Kai Swenson

Date of Award

January 2015

Document Type

Open Access Thesis

Degree Name

Medical Doctor (MD)



First Advisor

Charles R. Wira

Subject Area(s)



HYPOTHESIS AND SPECIFIC AIMS: The aim of this study is to characterize the incidence and outcomes of various groups within a novel classification system of severe sepsis and septic shock, for the purpose of informing more accurate risk prediction in the proximal phases of care. Our primary hypothesis is that an early classification system of septic patients categorized by organ dysfunction, initial emergency department (ED) serum lactate, and ED vasopressor utilization will offer accurate mortality prognostication in patients with severe sepsis and septic shock.

METHODS: We performed a retrospective analysis of a prospectively- gathered registry of severe sepsis and septic shock patients presenting to a dual-site academic emergency department (ED). In the primary analysis, registry subjects were categorized into five groups by initial ED serum lactate level and vasopressor requirement in the ED: dysoxic shock (vasopressor use + lactate >4 mmol/L), vasoplegic shock (vasopressor use + lactate <4 mmol/L), cryptic shock major (no vasopressor use + lactate >4 mmol/L), cryptic shock minor (no vasopressor use + lactate >2 and <4 mmol/L), and severe sepsis without lactate elevation (no vasopressor use + lactate <2 mmol/L + evidence of organ dysfunction). For each group, the 28-day mortality rate was evaluated by logistic regression controlling for specific factors associated with sepsis severity.

RESULTS: Of 521 registry subjects, 85.6% (n=446) met inclusion criteria. 4.9% (n=22) subjects presented in dysoxic shock, 11.7% (n=52) in vasoplegic shock, 12.1% (n=54) in cryptic shock major, 30.9% (n=138) in cryptic shock minor, and 40.4% (n=180) in severe sepsis without lactate elevation. The 28-day mortality rates for these groups were 50.0%, 21.1%, 18.5%, 12.3%, and 7.2%, respectively; this stepwise trend was paralleled by metrics of critical care utilization such as ICU admission, mechanical ventilation, and vasopressor use within 72 hours of admission. After controlling for known risk factors for sepsis severity, the odds ratios for death before 28 days were 15.06 for dysoxic shock, 3.61 for vasoplegic shock, 3.77 for cryptic shock major, and 1.93 for cryptic shock minor, as compared to severe sepsis without lactate elevation.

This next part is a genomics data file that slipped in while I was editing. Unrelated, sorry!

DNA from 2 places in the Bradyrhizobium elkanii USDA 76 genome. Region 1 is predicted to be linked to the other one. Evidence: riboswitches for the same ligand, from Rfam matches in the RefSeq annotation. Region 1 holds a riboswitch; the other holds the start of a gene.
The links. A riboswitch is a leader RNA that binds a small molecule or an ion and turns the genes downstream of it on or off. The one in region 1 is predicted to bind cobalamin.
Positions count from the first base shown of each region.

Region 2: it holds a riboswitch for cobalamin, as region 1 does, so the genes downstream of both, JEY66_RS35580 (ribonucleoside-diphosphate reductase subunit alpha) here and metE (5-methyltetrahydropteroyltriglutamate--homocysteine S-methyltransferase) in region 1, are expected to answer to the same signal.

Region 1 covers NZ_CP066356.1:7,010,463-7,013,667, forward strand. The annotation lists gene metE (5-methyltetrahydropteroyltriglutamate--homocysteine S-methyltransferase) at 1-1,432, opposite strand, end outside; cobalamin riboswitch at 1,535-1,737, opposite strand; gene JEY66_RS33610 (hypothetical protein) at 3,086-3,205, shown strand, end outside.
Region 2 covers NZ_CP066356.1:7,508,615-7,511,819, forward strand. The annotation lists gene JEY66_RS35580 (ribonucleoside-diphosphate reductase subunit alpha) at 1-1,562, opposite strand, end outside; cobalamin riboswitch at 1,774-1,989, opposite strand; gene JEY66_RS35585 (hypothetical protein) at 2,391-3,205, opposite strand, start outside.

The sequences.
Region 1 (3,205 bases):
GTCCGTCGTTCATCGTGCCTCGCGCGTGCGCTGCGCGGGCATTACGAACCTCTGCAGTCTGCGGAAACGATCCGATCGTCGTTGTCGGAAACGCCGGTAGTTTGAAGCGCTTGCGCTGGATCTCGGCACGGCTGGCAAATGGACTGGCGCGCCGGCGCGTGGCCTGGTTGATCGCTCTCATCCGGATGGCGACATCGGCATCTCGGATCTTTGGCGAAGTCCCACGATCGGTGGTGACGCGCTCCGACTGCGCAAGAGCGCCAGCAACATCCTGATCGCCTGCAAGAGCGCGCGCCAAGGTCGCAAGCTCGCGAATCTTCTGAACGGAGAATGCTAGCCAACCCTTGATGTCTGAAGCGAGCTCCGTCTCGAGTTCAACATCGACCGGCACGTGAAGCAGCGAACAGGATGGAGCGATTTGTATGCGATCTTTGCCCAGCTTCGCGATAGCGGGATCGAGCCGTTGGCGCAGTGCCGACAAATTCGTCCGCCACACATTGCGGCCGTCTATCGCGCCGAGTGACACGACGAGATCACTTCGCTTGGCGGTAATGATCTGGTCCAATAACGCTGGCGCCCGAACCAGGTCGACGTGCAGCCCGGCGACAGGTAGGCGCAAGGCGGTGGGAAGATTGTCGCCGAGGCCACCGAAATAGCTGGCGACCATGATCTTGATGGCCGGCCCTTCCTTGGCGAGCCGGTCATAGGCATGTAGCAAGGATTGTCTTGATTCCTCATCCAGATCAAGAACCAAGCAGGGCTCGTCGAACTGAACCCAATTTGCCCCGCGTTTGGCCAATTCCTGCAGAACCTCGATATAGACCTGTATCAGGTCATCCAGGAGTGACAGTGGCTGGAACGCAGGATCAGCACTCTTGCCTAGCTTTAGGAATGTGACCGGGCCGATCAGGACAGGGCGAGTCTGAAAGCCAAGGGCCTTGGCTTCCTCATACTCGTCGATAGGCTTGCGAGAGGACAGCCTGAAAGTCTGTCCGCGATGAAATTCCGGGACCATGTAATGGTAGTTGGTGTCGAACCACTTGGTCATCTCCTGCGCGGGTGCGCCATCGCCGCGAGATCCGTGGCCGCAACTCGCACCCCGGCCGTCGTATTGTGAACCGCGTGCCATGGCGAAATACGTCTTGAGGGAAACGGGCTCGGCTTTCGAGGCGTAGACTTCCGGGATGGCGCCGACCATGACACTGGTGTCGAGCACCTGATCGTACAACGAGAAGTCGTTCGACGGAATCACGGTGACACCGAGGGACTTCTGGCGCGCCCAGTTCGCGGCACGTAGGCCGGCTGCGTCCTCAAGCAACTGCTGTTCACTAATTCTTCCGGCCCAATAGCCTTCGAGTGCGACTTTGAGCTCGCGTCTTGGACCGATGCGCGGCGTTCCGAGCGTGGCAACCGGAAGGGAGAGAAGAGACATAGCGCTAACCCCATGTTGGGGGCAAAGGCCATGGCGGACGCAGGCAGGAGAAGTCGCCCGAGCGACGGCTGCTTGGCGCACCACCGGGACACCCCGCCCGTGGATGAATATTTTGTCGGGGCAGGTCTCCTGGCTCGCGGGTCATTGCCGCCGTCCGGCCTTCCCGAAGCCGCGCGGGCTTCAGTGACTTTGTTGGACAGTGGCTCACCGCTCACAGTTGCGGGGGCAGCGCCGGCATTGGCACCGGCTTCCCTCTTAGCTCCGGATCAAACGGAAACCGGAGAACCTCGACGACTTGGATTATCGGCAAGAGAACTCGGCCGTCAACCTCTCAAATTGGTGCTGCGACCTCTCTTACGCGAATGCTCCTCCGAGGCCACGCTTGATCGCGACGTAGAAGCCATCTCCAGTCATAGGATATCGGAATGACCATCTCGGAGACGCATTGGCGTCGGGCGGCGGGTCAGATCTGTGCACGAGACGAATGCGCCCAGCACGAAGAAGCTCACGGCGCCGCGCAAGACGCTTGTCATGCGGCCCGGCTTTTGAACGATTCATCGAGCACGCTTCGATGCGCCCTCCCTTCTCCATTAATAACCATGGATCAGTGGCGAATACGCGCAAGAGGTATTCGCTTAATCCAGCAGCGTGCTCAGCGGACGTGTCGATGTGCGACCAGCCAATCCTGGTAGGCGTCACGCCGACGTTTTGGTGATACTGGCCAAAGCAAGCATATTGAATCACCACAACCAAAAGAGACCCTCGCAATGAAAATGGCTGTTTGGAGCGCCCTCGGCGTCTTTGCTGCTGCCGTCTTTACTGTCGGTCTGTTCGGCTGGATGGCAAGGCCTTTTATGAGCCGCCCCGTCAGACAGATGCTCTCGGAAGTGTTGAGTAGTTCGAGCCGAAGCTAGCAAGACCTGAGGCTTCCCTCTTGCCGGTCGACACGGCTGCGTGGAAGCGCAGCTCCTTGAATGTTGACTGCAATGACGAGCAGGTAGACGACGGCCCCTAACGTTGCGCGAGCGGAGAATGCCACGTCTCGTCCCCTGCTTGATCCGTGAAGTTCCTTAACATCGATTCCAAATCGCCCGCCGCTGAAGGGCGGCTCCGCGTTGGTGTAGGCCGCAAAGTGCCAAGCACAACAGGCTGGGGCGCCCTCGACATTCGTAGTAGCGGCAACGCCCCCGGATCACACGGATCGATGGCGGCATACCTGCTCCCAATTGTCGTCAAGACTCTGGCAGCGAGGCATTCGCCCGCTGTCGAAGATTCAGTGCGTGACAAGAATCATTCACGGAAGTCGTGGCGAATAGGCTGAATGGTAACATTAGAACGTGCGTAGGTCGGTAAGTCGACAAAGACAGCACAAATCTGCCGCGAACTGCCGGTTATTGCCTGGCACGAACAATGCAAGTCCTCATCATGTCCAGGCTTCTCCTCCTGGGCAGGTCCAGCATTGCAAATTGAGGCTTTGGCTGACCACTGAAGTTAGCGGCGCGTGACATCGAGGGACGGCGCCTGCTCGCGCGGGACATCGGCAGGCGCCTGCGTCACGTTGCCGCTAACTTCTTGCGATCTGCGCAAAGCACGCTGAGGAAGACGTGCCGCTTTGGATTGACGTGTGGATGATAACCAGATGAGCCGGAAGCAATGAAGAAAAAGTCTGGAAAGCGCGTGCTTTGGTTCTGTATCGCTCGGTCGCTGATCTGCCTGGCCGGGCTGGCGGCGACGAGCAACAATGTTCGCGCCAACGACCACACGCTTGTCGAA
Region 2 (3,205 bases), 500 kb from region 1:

CONCLUSION: This study suggests that high-risk subgroups of severe sepsis and septic shock patients can be identified at presentation and during the emergency department stay. We show that in severe sepsis and septic shock, a proximal-phase classification system based on vasopressor requirement in the ED and initial ED lactate level predicts 28-day in-hospital mortality and may inform prognostication, triage decisions and future sepsis clinical trial design.


This is an Open Access Thesis.

Open Access

This Article is Open Access